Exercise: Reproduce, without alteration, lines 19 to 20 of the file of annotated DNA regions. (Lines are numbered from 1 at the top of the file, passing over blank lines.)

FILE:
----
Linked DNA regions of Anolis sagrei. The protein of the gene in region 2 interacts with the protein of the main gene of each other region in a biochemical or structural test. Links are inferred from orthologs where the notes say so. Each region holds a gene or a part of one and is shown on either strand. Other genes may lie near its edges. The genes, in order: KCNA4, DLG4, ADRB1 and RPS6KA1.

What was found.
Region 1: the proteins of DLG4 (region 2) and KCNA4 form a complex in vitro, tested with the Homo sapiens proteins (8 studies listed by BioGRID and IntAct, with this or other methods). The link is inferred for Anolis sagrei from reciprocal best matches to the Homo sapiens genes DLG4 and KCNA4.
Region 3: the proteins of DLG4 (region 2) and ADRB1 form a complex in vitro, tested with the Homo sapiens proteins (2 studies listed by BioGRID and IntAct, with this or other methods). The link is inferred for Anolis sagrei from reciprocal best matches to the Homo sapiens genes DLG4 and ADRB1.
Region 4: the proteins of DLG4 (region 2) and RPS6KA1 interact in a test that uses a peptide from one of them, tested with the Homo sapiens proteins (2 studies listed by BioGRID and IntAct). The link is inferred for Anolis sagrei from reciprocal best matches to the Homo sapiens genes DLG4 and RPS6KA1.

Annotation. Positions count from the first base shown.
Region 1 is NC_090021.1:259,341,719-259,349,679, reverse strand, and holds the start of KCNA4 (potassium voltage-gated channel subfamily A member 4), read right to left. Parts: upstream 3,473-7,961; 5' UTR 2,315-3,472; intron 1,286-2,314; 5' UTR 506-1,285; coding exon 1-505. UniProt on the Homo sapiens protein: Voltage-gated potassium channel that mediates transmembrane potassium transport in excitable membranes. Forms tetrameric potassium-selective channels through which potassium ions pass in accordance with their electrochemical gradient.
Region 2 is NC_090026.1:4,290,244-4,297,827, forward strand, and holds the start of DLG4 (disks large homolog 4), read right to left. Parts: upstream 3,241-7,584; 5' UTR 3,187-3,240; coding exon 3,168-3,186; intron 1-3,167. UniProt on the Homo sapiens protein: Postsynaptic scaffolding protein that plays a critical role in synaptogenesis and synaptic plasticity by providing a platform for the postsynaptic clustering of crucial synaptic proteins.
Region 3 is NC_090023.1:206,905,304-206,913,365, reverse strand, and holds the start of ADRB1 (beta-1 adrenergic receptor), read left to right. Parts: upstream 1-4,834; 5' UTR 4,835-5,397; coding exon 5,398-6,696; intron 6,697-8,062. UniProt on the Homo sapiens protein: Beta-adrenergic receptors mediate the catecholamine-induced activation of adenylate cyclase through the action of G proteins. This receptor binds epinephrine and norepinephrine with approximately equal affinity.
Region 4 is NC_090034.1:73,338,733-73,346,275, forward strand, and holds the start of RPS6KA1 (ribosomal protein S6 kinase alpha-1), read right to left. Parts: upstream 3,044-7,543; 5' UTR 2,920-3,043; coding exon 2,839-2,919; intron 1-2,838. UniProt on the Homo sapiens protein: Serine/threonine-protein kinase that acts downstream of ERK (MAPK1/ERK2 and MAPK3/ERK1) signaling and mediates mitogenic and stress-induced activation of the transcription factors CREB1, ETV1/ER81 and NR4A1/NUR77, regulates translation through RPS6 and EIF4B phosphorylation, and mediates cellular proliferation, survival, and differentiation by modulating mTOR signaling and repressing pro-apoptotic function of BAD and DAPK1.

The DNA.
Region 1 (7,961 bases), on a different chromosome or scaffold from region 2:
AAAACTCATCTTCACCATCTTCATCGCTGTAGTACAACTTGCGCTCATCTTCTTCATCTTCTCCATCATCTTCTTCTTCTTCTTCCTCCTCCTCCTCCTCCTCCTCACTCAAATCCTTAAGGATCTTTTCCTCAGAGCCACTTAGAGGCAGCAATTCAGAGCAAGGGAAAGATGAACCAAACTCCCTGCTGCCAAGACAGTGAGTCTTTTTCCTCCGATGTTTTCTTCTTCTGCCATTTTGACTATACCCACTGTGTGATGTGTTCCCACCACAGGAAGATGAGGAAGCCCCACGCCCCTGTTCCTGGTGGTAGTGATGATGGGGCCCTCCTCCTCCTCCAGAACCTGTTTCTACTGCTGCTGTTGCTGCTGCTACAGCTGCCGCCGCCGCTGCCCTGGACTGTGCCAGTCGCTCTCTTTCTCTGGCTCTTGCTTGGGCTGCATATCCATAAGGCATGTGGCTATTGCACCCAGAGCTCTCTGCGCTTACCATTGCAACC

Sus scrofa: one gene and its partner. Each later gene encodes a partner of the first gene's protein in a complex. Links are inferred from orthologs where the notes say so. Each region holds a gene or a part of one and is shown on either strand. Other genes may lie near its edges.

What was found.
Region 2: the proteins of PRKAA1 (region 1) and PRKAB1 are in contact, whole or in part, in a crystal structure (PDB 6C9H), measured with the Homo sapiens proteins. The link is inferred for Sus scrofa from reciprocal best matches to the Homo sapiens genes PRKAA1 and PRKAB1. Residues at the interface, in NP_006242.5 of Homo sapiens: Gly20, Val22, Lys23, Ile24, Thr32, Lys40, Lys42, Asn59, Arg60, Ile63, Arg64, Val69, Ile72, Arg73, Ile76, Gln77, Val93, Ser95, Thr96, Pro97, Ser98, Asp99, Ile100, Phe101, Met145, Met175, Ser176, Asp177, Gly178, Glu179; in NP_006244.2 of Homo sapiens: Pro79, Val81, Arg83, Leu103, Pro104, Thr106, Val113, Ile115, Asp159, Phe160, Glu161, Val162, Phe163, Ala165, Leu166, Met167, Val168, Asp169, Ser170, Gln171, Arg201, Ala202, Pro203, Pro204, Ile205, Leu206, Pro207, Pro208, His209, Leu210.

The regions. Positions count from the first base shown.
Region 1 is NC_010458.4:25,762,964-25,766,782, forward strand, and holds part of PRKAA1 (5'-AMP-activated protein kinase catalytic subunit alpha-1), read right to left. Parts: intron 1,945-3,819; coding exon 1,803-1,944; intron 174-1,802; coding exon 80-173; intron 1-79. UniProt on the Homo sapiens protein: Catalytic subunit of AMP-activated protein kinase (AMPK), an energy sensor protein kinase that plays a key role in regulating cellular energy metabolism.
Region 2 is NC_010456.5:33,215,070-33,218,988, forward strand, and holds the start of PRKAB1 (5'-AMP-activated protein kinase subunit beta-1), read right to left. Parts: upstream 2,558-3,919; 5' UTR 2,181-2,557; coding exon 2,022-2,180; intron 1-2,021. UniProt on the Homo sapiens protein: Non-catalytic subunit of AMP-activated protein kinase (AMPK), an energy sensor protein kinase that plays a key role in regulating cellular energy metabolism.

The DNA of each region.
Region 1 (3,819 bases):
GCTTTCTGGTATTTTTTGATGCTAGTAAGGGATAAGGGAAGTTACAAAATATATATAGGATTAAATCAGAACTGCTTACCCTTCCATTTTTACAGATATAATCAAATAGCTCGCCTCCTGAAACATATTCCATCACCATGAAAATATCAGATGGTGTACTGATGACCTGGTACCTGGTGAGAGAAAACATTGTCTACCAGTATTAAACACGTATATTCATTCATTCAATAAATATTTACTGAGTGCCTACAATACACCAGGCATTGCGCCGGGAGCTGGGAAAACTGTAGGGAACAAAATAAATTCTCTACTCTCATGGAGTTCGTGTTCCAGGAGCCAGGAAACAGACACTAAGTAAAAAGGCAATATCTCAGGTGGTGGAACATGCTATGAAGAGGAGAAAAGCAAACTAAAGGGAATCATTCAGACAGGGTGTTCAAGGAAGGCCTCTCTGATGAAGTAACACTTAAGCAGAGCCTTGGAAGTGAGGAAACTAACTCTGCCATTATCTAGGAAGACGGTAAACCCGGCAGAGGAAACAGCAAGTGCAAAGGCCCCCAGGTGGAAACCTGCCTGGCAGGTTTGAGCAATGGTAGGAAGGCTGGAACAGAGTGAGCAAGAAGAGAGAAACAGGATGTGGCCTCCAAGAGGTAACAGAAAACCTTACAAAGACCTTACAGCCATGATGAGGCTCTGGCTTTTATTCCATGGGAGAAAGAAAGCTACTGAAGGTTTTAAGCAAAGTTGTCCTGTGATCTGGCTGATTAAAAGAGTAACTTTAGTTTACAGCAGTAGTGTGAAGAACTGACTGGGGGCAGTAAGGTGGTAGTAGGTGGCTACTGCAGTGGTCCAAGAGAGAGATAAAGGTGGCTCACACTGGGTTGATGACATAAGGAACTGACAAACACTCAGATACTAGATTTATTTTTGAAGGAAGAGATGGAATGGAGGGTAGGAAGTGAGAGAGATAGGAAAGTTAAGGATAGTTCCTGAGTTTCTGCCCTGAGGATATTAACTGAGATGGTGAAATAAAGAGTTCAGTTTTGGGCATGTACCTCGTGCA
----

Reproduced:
Region 2 is NC_010456.5:33,215,070-33,218,988, forward strand, and holds the start of PRKAB1 (5'-AMP-activated protein kinase subunit beta-1), read right to left. Parts: upstream 2,558-3,919; 5' UTR 2,181-2,557; coding exon 2,022-2,180; intron 1-2,021. UniProt on the Homo sapiens protein: Non-catalytic subunit of AMP-activated protein kinase (AMPK), an energy sensor protein kinase that plays a key role in regulating cellular energy metabolism.

The DNA of each region.